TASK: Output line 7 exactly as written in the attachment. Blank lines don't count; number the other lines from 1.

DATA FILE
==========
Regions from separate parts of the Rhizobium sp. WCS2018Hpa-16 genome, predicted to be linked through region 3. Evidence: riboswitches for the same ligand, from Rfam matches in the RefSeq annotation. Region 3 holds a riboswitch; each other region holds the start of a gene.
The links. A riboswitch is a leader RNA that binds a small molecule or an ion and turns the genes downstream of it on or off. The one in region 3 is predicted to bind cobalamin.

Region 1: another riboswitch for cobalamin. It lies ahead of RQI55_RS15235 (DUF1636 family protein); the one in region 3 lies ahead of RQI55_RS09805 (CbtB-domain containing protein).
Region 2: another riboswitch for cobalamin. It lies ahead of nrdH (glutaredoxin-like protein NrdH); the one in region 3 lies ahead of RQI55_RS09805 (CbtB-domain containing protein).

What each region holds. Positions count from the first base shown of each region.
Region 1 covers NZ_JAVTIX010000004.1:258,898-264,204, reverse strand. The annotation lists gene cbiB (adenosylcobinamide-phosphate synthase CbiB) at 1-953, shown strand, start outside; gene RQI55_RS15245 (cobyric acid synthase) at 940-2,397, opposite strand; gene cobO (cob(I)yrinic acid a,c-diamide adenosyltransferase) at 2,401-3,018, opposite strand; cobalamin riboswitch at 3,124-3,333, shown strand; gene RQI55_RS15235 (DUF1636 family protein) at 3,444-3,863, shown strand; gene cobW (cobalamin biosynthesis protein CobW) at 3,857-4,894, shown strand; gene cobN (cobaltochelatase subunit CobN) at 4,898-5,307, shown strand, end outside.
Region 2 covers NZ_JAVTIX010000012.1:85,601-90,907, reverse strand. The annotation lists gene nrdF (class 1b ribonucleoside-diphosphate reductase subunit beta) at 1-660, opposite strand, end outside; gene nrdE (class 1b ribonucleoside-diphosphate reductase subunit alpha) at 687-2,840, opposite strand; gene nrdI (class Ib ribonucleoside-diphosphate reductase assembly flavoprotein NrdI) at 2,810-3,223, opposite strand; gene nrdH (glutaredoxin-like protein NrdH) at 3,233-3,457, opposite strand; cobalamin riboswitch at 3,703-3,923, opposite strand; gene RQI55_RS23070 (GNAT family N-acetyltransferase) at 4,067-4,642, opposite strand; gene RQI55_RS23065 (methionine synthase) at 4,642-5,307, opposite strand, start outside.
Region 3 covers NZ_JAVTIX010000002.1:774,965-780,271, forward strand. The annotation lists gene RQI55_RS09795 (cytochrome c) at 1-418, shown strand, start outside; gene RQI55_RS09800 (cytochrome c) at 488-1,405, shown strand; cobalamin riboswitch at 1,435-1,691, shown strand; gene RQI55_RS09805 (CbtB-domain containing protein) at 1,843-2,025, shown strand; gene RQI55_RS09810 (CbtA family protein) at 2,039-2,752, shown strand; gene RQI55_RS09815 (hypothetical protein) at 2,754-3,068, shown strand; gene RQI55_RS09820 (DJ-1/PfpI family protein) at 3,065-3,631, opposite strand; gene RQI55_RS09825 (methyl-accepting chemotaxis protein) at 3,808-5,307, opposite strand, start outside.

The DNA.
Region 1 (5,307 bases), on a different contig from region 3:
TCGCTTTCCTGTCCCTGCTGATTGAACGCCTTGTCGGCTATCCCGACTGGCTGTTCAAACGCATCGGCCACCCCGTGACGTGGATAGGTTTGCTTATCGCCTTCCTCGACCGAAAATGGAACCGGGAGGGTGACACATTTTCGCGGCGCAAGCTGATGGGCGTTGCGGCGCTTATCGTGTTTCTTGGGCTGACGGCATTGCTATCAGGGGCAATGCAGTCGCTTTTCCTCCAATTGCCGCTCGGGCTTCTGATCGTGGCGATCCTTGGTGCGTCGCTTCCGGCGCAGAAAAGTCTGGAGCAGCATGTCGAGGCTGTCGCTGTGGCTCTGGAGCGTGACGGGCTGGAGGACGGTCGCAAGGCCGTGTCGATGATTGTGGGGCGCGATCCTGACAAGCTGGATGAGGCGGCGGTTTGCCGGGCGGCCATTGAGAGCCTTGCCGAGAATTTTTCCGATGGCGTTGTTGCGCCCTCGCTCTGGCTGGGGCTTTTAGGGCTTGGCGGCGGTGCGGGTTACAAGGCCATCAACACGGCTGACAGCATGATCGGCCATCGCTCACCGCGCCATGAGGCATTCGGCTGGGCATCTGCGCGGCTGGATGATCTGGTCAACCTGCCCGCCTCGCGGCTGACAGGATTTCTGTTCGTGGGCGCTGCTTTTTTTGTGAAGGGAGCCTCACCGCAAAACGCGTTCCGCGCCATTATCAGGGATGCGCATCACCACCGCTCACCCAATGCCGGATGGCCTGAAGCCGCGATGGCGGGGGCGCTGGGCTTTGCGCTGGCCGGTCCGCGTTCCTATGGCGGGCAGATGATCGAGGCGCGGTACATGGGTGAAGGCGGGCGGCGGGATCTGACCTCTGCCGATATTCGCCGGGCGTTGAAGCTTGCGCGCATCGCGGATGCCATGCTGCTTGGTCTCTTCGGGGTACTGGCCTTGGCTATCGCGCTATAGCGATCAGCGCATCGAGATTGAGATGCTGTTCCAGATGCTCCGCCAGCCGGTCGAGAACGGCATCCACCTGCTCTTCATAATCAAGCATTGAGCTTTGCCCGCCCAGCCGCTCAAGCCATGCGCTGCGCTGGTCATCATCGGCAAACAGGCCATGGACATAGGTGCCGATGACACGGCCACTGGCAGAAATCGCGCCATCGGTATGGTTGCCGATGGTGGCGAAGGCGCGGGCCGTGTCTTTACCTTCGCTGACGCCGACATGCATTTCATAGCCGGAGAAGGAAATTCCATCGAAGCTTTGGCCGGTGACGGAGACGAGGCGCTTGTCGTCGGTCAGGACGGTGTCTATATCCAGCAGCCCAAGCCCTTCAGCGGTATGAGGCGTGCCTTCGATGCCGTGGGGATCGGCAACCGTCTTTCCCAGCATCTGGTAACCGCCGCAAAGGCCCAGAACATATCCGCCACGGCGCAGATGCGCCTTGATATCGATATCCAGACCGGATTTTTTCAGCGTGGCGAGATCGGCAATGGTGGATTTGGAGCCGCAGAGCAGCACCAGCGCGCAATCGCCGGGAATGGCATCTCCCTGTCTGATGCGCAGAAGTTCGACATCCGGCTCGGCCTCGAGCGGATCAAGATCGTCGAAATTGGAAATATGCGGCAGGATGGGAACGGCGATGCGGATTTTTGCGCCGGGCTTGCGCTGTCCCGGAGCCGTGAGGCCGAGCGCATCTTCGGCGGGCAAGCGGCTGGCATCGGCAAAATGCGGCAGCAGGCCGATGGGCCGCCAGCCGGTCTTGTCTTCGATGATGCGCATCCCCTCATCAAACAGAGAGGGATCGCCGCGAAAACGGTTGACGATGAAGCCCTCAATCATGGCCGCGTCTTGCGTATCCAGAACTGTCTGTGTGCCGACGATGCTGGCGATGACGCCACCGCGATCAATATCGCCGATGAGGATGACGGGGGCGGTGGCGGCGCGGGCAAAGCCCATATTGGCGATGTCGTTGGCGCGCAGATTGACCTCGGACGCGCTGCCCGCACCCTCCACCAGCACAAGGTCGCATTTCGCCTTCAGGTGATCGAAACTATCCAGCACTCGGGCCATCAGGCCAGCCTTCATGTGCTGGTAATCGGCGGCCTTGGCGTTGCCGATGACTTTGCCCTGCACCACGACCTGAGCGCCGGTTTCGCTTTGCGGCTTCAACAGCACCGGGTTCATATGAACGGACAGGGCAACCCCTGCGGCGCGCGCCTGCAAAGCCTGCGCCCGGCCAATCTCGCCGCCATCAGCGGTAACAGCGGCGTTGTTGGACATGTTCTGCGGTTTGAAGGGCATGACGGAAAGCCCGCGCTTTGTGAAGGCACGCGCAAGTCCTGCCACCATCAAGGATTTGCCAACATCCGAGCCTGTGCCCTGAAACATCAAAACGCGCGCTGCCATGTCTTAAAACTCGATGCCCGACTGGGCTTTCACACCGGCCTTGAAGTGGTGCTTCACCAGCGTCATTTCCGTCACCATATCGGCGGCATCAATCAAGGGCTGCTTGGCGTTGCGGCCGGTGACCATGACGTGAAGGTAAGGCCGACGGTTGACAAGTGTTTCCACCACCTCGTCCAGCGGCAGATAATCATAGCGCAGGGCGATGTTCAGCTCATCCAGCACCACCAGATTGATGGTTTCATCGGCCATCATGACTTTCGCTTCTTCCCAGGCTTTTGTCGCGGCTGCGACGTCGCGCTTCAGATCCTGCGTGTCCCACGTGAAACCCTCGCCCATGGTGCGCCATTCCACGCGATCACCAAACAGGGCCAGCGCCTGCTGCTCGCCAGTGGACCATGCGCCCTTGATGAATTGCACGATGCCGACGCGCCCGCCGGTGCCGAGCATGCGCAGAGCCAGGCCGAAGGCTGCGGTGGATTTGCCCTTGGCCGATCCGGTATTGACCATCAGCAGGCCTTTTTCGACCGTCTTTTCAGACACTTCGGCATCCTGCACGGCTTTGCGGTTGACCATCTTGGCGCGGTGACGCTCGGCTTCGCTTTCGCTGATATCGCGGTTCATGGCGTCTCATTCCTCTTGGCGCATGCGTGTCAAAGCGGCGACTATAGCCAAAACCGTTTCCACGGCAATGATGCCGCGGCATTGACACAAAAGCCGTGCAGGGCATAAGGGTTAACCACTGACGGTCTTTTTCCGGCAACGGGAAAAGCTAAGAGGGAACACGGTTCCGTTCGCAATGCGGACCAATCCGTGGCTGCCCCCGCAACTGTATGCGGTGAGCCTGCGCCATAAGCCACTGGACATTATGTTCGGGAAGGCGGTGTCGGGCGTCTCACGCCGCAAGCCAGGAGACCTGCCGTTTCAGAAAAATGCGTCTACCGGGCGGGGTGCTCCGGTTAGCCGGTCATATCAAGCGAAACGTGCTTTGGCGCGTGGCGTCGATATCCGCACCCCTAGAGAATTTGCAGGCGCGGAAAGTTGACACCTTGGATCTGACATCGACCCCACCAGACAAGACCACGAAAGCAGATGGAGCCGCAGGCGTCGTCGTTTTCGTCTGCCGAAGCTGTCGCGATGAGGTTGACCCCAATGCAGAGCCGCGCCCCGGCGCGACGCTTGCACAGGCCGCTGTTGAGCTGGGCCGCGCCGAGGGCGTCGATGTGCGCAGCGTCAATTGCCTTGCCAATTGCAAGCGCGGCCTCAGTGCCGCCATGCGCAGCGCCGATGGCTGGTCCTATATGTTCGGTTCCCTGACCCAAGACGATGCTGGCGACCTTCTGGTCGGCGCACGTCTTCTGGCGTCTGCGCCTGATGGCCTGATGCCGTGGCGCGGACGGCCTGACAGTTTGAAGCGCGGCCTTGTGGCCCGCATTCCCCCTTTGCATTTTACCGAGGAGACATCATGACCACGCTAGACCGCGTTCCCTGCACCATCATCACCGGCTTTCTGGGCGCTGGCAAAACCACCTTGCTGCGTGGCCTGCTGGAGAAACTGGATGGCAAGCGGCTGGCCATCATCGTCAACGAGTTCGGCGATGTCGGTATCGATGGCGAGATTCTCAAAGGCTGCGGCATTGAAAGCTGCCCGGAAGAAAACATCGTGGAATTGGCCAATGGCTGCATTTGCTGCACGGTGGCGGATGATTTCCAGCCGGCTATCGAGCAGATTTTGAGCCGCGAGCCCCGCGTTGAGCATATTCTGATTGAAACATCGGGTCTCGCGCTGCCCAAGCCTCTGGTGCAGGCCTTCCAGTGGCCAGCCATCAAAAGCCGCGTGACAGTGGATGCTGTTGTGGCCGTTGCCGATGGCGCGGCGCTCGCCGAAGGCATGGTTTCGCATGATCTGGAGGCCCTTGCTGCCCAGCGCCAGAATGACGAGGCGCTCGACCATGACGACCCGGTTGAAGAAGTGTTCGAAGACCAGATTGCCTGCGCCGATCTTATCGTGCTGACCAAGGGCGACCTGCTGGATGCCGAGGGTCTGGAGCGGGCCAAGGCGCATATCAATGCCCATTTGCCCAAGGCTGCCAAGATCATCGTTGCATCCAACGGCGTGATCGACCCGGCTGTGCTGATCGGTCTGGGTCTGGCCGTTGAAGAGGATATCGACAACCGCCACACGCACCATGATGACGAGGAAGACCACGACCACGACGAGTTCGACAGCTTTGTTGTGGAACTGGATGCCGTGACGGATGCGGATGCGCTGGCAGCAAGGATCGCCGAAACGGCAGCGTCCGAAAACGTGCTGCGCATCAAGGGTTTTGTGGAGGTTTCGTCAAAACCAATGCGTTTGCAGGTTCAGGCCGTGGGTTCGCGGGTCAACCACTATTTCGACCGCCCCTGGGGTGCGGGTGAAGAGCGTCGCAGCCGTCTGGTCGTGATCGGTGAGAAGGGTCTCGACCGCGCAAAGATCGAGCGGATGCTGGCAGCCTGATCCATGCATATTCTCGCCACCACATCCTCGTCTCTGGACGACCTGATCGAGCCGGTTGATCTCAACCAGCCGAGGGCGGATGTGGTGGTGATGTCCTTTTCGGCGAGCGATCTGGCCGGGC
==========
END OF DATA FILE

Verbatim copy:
Region 2 covers NZ_JAVTIX010000012.1:85,601-90,907, reverse strand. The annotation lists gene nrdF (class 1b ribonucleoside-diphosphate reductase subunit beta) at 1-660, opposite strand, end outside; gene nrdE (class 1b ribonucleoside-diphosphate reductase subunit alpha) at 687-2,840, opposite strand; gene nrdI (class Ib ribonucleoside-diphosphate reductase assembly flavoprotein NrdI) at 2,810-3,223, opposite strand; gene nrdH (glutaredoxin-like protein NrdH) at 3,233-3,457, opposite strand; cobalamin riboswitch at 3,703-3,923, opposite strand; gene RQI55_RS23070 (GNAT family N-acetyltransferase) at 4,067-4,642, opposite strand; gene RQI55_RS23065 (methionine synthase) at 4,642-5,307, opposite strand, start outside.